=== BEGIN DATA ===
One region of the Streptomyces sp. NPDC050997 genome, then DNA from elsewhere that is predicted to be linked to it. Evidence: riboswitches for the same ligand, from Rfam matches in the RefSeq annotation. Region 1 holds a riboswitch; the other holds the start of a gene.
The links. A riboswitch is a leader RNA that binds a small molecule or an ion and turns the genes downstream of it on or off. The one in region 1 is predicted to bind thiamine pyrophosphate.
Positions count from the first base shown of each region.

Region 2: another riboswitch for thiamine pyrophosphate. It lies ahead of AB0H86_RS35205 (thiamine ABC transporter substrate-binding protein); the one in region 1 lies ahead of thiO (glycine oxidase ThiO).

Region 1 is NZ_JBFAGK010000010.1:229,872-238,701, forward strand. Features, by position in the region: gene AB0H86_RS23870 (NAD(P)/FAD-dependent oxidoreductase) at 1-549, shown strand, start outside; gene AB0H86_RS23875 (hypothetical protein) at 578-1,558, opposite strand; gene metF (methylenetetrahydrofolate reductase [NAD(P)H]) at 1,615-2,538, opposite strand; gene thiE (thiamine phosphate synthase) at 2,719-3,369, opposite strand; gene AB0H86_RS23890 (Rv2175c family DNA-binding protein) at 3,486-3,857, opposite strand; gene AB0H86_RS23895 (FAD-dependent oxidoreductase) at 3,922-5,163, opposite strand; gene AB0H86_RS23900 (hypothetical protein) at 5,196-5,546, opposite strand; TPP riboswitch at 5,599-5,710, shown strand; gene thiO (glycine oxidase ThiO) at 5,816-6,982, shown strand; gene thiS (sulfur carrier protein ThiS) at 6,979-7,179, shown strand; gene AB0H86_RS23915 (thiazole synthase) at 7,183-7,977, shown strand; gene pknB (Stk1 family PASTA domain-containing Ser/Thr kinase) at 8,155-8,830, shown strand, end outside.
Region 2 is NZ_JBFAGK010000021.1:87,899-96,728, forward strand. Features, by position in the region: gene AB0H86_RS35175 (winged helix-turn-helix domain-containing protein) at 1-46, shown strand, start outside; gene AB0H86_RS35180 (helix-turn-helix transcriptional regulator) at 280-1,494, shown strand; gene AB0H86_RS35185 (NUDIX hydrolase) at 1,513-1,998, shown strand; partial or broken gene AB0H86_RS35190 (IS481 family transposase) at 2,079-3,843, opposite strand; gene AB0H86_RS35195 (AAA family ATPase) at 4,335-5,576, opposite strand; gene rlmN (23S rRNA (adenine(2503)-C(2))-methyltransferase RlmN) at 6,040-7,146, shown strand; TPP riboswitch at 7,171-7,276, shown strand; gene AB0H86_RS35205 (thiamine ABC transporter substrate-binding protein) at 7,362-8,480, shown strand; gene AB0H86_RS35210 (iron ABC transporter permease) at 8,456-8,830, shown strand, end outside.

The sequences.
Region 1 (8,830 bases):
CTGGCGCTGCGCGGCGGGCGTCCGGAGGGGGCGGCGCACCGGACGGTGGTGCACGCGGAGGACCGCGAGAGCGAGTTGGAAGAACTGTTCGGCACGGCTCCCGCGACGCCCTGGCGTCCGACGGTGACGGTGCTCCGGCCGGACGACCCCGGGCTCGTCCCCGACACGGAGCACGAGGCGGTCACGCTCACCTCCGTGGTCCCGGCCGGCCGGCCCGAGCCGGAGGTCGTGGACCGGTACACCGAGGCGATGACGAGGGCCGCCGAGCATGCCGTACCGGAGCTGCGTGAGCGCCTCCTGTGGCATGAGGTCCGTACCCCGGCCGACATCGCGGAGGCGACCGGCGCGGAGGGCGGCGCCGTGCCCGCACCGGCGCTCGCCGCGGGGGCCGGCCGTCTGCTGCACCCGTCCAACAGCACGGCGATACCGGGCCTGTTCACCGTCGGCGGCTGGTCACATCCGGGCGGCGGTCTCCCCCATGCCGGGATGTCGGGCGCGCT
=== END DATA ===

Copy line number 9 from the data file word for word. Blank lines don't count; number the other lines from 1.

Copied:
CTGGCGCTGCGCGGCGGGCGTCCGGAGGGGGCGGCGCACCGGACGGTGGTGCACGCGGAGGACCGCGAGAGCGAGTTGGAAGAACTGTTCGGCACGGCTCCCGCGACGCCCTGGCGTCCGACGGTGACGGTGCTCCGGCCGGACGACCCCGGGCTCGTCCCCGACACGGAGCACGAGGCGGTCACGCTCACCTCCGTGGTCCCGGCCGGCCGGCCCGAGCCGGAGGTCGTGGACCGGTACACCGAGGCGATGACGAGGGCCGCCGAGCATGCCGTACCGGAGCTGCGTGAGCGCCTCCTGTGGCATGAGGTCCGTACCCCGGCCGACATCGCGGAGGCGACCGGCGCGGAGGGCGGCGCCGTGCCCGCACCGGCGCTCGCCGCGGGGGCCGGCCGTCTGCTGCACCCGTCCAACAGCACGGCGATACCGGGCCTGTTCACCGTCGGCGGCTGGTCACATCCGGGCGGCGGTCTCCCCCATGCCGGGATGTCGGGCGCGCT